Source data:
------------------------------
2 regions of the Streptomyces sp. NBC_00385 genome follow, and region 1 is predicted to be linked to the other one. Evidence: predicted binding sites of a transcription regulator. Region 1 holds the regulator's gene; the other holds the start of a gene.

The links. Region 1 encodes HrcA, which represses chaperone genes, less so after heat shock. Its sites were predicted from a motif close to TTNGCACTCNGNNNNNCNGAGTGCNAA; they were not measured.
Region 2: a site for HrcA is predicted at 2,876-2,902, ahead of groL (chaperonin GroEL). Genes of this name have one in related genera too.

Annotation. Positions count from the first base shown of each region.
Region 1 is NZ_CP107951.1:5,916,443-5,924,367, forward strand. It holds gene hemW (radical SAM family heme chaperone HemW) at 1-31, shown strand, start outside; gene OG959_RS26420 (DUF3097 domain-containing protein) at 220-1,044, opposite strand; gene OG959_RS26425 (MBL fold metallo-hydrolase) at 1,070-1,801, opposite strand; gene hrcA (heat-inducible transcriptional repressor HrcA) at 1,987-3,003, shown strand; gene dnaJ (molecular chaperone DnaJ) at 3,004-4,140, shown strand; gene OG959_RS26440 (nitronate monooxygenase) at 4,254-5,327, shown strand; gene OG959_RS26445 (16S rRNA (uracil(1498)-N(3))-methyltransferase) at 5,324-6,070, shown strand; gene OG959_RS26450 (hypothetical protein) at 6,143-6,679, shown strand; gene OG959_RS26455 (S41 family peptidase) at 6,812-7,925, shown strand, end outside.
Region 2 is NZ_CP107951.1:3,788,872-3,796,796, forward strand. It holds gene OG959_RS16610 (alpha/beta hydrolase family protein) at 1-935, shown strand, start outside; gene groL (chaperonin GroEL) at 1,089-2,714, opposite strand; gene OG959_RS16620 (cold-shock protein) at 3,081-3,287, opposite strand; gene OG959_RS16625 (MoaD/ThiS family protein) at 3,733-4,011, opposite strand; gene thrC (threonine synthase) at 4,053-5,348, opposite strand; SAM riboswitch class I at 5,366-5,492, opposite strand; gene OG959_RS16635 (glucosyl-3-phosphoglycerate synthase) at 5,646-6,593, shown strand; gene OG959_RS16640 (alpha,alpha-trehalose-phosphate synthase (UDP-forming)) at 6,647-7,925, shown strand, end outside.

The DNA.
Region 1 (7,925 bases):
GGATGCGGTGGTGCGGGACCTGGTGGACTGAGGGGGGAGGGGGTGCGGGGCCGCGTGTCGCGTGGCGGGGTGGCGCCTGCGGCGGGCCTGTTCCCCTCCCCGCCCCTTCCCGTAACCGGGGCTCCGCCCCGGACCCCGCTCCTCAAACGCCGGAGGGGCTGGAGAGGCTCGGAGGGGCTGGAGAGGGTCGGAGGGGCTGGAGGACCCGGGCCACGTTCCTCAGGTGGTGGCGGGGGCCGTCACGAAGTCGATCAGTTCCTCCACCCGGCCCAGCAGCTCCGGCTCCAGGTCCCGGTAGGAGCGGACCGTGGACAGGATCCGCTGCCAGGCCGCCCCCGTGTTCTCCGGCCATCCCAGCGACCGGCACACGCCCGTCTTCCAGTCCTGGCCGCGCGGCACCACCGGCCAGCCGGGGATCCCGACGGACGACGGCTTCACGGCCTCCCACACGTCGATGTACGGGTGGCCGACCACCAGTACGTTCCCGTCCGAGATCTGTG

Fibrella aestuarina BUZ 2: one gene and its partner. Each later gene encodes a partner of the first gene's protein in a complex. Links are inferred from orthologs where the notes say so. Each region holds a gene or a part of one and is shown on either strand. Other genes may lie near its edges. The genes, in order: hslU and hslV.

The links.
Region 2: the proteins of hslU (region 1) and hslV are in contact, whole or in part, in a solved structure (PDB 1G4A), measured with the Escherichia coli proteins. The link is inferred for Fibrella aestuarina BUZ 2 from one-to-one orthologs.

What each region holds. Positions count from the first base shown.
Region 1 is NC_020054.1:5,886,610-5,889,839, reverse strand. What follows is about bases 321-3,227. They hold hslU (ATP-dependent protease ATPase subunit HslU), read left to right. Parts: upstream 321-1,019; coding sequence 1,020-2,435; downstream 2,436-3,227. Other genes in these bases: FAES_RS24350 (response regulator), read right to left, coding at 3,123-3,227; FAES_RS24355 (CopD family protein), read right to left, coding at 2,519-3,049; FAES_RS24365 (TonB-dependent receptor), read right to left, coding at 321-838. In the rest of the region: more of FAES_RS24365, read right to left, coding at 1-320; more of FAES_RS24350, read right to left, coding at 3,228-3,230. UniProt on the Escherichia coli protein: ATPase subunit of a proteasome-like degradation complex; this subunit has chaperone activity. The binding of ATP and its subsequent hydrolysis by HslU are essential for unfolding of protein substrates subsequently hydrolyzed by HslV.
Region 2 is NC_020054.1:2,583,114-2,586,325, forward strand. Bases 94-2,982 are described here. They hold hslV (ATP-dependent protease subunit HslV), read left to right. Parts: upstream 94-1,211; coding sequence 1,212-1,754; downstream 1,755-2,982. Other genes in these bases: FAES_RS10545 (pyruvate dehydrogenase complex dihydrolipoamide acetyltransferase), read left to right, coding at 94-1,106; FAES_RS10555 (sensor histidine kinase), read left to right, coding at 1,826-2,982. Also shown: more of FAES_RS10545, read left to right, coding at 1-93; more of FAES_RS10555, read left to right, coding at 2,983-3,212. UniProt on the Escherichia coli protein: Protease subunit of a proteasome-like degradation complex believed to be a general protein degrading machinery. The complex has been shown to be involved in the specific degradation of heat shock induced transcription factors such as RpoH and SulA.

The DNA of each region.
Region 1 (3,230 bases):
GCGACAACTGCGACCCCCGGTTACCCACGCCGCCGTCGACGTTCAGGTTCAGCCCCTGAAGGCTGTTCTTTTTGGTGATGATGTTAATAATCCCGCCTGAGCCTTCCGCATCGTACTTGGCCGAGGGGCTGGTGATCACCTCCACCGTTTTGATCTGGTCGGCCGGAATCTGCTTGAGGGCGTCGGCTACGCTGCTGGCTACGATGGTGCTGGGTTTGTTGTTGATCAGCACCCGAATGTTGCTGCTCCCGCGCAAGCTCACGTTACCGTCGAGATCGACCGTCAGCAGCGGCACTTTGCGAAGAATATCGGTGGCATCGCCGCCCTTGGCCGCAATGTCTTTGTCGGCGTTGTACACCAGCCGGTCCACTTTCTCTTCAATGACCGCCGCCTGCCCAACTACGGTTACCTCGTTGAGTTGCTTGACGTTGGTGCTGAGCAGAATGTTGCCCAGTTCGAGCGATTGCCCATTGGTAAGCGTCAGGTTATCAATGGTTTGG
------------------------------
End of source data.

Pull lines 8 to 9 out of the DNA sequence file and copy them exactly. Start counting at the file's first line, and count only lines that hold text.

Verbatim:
Region 1 (7,925 bases):
GGATGCGGTGGTGCGGGACCTGGTGGACTGAGGGGGGAGGGGGTGCGGGGCCGCGTGTCGCGTGGCGGGGTGGCGCCTGCGGCGGGCCTGTTCCCCTCCCCGCCCCTTCCCGTAACCGGGGCTCCGCCCCGGACCCCGCTCCTCAAACGCCGGAGGGGCTGGAGAGGCTCGGAGGGGCTGGAGAGGGTCGGAGGGGCTGGAGGACCCGGGCCACGTTCCTCAGGTGGTGGCGGGGGCCGTCACGAAGTCGATCAGTTCCTCCACCCGGCCCAGCAGCTCCGGCTCCAGGTCCCGGTAGGAGCGGACCGTGGACAGGATCCGCTGCCAGGCCGCCCCCGTGTTCTCCGGCCATCCCAGCGACCGGCACACGCCCGTCTTCCAGTCCTGGCCGCGCGGCACCACCGGCCAGCCGGGGATCCCGACGGACGACGGCTTCACGGCCTCCCACACGTCGATGTACGGGTGGCCGACCACCAGTACGTTCCCGTCCGAGATCTGTG